When a liquidation is in process, often litigators address unfair preference type claims. These claims represent the transfer of assets that give a creditor a decided advantage over other creditors in the field. Liquidators are frequently appointed to recover unfair preference payments and distribute them fairly amongst creditors.
Considering the Elements of the Case
Unfair preferences may include various transactions. However, most usually are associated with the transaction of money. When defending unfair preference payment claims, lawyers must look at a variety of elements. These elements may include the following:
- When a transaction was entered into between a business and creditor
- If the transaction was entered within a statutory period prior to the relation back day – or 11 months for parties that are non-related; four years for related parties; or 10 years of any evidentiary material that tries to defeat, interfere, or delay the rights of the creditors
- Debts for the transaction must be unsecured
- The business was considered insolvent at the time the transaction was entered
- The creditor received a better return – one that was better than he normally would get
What You Want to Achieve When Making Your Point
As you can see, you need to show that unfair preferences are indeed unfair and that the resulting transaction made it easier for a creditor to receive a better return than what would be normally realised.
Reviewing the Strategies for Defence
However, you have to look at both sides of the coin as well, as creditors often have their own defences strategized in this instance. For example, when you assume that a creditor was a party to the above type transaction, you need to make sure three elements are satisfied:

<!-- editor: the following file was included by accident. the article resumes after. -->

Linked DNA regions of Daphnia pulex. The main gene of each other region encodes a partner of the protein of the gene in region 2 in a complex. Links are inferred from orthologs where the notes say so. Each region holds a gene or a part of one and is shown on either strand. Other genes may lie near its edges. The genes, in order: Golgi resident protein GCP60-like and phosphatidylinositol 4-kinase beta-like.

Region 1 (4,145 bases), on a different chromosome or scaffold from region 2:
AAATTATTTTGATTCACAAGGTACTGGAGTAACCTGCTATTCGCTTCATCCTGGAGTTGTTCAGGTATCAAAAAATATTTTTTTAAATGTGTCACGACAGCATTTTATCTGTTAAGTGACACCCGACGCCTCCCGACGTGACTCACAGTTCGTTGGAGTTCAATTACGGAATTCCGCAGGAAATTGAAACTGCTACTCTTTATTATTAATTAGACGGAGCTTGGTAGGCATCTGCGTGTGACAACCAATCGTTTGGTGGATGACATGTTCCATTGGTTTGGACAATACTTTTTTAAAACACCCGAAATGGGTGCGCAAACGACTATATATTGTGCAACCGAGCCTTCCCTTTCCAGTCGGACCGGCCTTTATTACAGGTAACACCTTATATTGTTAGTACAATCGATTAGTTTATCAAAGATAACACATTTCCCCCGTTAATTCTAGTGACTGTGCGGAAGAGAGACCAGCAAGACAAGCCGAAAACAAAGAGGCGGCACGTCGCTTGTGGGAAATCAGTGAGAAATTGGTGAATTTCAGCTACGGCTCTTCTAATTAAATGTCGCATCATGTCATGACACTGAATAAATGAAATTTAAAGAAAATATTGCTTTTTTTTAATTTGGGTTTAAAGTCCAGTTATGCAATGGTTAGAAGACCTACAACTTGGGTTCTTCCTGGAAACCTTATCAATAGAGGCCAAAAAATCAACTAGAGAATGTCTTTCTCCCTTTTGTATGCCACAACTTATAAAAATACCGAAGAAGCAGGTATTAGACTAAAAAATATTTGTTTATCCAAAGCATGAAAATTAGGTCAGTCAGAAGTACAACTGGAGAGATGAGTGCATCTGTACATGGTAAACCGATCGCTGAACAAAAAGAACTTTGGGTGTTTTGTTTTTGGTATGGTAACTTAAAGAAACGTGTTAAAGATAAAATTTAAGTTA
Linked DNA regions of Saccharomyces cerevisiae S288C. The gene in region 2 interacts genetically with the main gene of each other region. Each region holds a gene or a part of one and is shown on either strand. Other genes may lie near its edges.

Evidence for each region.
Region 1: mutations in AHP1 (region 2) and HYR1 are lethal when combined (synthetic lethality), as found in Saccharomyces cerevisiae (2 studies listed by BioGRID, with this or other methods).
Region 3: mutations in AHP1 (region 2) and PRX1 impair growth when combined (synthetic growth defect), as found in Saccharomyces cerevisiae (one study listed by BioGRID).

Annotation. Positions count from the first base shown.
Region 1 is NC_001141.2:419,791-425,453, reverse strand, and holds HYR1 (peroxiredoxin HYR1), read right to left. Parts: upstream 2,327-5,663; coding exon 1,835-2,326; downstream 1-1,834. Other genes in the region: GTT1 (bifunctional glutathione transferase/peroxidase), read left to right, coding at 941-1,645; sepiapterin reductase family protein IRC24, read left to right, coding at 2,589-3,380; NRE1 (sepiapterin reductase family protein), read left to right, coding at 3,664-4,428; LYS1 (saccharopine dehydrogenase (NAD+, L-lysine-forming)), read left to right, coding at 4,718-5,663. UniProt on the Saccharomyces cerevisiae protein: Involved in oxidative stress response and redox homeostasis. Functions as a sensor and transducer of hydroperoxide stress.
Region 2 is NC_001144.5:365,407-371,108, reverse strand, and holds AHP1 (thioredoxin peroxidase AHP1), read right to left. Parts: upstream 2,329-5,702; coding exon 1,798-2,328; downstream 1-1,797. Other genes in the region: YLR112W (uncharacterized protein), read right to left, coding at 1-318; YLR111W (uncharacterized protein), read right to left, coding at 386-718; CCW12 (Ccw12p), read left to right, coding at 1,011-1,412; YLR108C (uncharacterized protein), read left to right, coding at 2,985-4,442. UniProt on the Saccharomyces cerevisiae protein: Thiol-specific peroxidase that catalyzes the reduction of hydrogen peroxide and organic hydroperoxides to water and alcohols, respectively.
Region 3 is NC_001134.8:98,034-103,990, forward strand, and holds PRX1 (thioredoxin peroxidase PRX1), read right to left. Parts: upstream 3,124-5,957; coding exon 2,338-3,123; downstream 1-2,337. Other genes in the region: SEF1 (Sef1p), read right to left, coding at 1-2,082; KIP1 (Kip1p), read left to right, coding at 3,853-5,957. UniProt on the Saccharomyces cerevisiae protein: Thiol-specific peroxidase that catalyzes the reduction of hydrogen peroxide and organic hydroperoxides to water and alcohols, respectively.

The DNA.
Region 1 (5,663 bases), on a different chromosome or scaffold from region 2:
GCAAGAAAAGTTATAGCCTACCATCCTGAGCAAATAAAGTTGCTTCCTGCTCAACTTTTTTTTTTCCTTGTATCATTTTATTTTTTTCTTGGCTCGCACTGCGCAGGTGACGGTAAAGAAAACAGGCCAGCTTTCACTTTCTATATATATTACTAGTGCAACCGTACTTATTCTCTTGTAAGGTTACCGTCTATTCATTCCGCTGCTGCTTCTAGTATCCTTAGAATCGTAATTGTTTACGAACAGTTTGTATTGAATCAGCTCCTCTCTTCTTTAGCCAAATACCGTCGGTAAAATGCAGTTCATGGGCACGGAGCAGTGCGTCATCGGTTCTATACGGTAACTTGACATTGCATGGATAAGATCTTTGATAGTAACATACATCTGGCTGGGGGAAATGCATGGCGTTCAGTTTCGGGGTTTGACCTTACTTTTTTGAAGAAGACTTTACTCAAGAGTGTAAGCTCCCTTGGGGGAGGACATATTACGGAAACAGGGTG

- The creditor became a good-faith party to the transaction
- The creditor did not have reasonable grounds for thinking the company involved was insolvent, or that it would become that way in the future
- The credit offered valuable consideration in the transaction, or modified their position in reliance on the said transaction
Carefully Look at All Sides
The above elements can be used by creditors in defence of unfair preferences and payments. That is why you need to carefully scrutinise your position on either side of the fence. To make sure of an equitable outcome, certain forms must be used and certain guidelines should be followed. That will make the whole situation just and fair for everyone in the transaction.
Even if a third-party makes a payment in a liquidation, it does not mean that no preference payments were made. Companies can direct payments through third-party payers. For example, a lender may pay moneys advanced previously to a creditor in association with the borrower’s directions. This type of challenged transaction shows that payments were made directly from a business to a creditor (preferred payments) by using the funding form a third-party type payer.
That is why you cannot assume anything in this type of case. Review all cases thoroughly before you proceed, and see what each side has to say in their defence of the transaction.